Everyone wants to be a strong leader. And while the potential is undeniably there for most people, some simply do not know what skills they should focus on to be a top-end leader. They can develop into suitable leaders but never truly masters of the craft.
In the new book Mastering Leadership, Robert J. Anderson and William A. Adams explore the different kinds of leadership styles while providing tips on transforming into a truly great leader. Adams, a 35 year veteran consultant to Fortune 500 companies, and Anderson, an equally experienced consultant and award-winning professor at Notre Dame, run The Leadership Circle and the Full Circle Group which help leaders perform at their best.
In their extensive practice they have determined six leadership practices that every aspiring leader should take on to be at the top of their game.
1. Discern your purpose.
Embarking on a journey with no destination confuses your followers, wasting time and effort. If struggling with identifying your purpose, Anderson and Adams suggest first identifying the essential things you need in your life and working toward them. The world around you can offer clues to what drives you. "Purpose wells up from within. It is not something we invent. It finds us, if we pay attention," they write.
2. Distill your vision.
A clearly articulated vision is critical for followers to understand the road ahead. Anderson and Adams define vision as personal, specific, strategic, lofty and collective. "When we as leaders, articulate and embody our vision, we stimulate reflection in others," they explain. "If we then engage in dialog about our individual aspirations, we find common ground. We enable the true purpose and vision of the organization to rise to the surface."
3. Know your doubts and fears.
Followers do not expect leaders to be perfect. But they crave strength and courage in times of uncertainty. Anderson and Adams advise that identifying your own concerns allows you to address them personally rather than sharing insecurity with your followers. Rather than recoiling, they recommend embracing those fears and doubts head on so you can comfortably venture ahead. "You cannot pursue both safety and purpose simultaneously," they declare.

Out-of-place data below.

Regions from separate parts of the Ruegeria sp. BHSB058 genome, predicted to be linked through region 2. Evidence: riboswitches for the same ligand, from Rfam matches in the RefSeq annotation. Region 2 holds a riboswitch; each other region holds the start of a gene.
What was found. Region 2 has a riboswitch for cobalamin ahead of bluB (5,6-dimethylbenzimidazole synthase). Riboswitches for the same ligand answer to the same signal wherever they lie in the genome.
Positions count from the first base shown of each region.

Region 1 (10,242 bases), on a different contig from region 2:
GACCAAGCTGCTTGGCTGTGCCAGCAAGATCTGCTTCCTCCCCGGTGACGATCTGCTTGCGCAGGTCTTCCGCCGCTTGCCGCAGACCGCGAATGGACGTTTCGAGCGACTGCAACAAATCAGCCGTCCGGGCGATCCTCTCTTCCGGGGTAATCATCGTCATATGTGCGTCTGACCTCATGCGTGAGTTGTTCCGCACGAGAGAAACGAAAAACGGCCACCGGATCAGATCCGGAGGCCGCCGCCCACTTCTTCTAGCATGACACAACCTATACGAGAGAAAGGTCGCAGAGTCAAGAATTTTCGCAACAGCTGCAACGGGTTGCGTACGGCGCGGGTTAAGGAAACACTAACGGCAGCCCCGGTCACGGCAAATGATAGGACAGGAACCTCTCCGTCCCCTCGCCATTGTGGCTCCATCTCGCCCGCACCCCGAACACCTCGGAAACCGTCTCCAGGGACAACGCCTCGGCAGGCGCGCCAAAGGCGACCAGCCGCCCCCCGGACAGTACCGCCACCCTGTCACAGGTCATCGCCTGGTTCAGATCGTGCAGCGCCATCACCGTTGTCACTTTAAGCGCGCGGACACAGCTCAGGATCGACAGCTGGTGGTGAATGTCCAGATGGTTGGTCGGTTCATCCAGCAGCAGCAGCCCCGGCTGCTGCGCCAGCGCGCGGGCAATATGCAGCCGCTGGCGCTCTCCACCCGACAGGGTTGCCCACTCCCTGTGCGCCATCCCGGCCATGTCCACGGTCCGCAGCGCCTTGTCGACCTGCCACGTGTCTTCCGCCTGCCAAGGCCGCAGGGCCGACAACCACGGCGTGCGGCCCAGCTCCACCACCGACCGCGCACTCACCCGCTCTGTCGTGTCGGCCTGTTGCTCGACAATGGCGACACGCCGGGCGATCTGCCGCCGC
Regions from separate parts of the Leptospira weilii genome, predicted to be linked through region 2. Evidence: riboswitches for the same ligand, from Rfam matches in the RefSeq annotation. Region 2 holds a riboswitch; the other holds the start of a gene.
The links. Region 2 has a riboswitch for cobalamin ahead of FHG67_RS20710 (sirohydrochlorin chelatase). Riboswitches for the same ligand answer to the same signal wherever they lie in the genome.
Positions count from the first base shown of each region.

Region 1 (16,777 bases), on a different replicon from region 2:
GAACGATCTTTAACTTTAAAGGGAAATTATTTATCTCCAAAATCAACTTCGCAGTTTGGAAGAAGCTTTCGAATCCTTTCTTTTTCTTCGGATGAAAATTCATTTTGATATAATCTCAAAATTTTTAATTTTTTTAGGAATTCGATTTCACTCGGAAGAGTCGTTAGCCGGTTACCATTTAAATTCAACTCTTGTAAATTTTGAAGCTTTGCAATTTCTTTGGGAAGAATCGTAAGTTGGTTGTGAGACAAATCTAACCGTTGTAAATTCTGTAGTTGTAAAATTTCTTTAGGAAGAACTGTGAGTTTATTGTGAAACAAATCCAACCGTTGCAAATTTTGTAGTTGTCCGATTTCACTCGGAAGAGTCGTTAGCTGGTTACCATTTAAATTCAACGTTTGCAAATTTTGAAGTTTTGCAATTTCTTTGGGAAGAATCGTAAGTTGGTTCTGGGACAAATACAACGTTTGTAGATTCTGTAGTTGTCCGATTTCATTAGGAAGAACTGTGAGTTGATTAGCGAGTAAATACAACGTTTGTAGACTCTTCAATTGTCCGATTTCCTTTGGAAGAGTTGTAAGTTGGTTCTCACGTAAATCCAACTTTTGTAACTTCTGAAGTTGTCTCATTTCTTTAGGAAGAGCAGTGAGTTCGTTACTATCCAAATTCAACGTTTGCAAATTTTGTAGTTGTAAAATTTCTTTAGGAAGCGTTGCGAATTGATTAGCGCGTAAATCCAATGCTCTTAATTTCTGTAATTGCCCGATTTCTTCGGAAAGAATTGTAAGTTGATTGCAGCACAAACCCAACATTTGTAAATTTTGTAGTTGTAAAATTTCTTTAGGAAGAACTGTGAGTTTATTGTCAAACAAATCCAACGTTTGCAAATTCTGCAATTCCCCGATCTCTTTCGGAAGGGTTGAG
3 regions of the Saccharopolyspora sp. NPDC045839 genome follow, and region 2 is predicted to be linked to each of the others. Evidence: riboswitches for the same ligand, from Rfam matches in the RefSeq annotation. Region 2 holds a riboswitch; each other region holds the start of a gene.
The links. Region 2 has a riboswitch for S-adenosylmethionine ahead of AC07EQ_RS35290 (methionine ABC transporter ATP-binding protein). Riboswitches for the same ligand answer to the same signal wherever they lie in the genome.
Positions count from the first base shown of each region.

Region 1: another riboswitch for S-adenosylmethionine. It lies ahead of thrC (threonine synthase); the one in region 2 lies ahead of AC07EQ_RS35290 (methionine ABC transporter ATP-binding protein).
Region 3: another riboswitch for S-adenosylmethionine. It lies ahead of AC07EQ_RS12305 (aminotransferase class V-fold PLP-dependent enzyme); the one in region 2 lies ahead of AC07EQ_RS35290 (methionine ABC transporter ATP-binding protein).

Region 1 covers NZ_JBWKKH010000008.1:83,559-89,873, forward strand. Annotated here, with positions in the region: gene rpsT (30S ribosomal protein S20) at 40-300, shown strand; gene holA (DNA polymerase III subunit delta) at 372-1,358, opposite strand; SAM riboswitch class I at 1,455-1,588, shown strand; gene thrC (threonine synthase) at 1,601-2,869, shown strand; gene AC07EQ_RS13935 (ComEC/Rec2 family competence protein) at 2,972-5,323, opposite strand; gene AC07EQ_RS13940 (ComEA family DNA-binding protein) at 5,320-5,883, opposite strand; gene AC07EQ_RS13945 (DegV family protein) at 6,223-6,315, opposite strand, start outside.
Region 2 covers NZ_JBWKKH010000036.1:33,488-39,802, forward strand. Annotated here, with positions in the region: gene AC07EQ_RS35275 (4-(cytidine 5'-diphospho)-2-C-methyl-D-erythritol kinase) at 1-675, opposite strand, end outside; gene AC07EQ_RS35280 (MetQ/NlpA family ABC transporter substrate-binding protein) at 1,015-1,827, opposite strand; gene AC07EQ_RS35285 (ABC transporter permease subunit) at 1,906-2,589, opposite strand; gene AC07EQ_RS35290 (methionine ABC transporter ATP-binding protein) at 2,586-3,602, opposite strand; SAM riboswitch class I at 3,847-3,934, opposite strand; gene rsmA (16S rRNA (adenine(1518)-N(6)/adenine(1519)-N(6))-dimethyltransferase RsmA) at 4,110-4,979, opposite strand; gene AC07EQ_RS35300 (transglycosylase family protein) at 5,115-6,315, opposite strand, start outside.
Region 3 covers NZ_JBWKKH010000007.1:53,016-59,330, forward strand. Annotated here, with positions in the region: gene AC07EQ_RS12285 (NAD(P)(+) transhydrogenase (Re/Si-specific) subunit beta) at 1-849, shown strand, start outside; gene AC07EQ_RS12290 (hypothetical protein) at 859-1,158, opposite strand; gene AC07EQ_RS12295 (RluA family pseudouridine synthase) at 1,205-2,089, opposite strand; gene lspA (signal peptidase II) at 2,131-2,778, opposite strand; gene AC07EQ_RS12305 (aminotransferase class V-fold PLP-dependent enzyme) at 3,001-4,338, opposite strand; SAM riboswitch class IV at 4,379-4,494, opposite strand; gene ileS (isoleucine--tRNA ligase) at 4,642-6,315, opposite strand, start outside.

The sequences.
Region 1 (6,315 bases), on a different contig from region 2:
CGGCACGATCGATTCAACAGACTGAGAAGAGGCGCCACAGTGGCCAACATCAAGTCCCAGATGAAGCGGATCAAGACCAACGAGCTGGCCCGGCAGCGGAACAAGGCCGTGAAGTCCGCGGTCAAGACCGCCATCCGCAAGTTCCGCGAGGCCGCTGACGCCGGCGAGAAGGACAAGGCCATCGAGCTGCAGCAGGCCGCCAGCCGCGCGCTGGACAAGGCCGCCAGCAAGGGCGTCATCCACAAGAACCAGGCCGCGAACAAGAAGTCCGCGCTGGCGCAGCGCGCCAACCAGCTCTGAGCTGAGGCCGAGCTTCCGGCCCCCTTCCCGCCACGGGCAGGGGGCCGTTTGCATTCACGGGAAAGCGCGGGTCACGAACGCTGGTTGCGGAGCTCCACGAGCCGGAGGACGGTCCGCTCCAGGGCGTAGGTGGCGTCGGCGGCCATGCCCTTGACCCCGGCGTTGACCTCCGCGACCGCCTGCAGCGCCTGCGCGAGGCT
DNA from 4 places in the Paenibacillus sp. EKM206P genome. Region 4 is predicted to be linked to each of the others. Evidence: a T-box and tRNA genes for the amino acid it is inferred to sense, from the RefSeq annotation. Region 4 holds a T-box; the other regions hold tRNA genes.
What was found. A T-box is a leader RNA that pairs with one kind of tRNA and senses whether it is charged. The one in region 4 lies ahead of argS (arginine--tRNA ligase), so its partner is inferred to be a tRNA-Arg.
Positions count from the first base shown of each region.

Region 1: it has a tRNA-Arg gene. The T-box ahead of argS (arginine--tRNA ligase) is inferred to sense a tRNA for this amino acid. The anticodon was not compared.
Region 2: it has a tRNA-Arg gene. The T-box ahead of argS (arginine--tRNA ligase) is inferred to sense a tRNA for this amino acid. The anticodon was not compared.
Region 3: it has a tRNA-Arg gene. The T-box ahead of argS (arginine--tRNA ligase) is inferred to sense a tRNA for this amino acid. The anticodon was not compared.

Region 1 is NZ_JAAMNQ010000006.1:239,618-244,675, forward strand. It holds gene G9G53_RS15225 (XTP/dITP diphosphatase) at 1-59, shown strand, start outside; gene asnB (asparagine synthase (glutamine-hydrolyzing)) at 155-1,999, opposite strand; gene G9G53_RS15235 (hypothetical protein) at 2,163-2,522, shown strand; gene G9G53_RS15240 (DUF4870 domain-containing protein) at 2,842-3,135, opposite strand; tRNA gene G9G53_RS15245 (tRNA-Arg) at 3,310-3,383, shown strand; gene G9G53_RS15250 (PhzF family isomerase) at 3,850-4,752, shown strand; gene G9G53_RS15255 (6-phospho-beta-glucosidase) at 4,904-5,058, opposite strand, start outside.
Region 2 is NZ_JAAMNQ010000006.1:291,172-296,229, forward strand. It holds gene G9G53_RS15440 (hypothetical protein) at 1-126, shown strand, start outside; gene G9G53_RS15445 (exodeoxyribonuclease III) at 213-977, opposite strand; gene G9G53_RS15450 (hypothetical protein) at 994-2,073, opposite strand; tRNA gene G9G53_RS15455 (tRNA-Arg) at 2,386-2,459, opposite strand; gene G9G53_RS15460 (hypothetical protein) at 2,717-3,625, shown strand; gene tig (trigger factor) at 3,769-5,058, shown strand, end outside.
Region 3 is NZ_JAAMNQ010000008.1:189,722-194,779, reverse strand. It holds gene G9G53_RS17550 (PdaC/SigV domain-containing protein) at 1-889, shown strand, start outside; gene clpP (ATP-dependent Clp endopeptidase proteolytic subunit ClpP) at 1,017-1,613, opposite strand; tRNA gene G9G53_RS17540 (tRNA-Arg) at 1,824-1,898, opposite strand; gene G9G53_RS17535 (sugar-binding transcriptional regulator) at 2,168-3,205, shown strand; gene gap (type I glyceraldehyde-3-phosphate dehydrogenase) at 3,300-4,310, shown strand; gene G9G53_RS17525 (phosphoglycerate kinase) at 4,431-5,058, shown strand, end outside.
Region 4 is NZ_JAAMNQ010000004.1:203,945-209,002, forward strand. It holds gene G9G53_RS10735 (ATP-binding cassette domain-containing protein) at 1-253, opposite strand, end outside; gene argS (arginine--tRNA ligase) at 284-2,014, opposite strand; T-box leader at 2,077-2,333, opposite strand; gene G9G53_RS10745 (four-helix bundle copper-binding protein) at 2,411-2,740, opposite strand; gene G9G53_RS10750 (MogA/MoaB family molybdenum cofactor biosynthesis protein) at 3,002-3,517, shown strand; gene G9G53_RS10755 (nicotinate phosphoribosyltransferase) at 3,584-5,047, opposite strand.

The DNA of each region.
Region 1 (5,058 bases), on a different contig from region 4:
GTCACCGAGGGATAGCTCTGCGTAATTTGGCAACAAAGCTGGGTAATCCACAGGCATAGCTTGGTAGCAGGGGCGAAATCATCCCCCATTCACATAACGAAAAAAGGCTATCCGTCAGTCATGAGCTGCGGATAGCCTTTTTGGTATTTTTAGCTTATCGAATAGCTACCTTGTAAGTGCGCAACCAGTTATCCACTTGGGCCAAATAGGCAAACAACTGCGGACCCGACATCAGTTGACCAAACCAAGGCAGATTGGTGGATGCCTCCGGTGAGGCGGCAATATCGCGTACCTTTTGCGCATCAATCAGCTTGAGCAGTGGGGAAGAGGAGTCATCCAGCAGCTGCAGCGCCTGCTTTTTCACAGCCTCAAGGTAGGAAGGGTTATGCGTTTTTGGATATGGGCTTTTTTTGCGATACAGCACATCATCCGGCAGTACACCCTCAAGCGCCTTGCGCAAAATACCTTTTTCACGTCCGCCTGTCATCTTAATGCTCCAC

4. Engage in authentic, courageous dialog.
"There is no safe way to be great. And there is no great way to be safe. Transformation requires courage," state Anderson and Adams. Successful leaders are willing to have the tough conversations with followers. They encourage dissenting perspectives while staying true to their purpose. Choosing "comfort over challenge," according to Anderson and Adams, will lead to mediocrity or worse, failure.
5. Develop intuition.
Anderson and Adams believe rationality is only part of the success equation. "Mastery in most disciplines, including leadership, requires strong rational capability balanced by strong access to intuitive knowing," they argue before explaining that intuition can develop at any stage. They note that numerous geniuses of the past, such as Steve Jobs, Albert Einstein, Pascal and Ralph Waldo Emerson, have relied on intuition as a powerful tool for leadership success.
6. Think systematically.
No organization will scale to greatness without strong systems in place. Anderson and Adams equate the leader's primary role with being an architect of structure. "When structural change is ignored, visions fail," write Anderson and Adams. "Culture eats strategy for lunch every day. Structural forces are more powerful than individual commitment. Only when leaders courageously meet the challenge of structural change head-on can they make their vision a reality."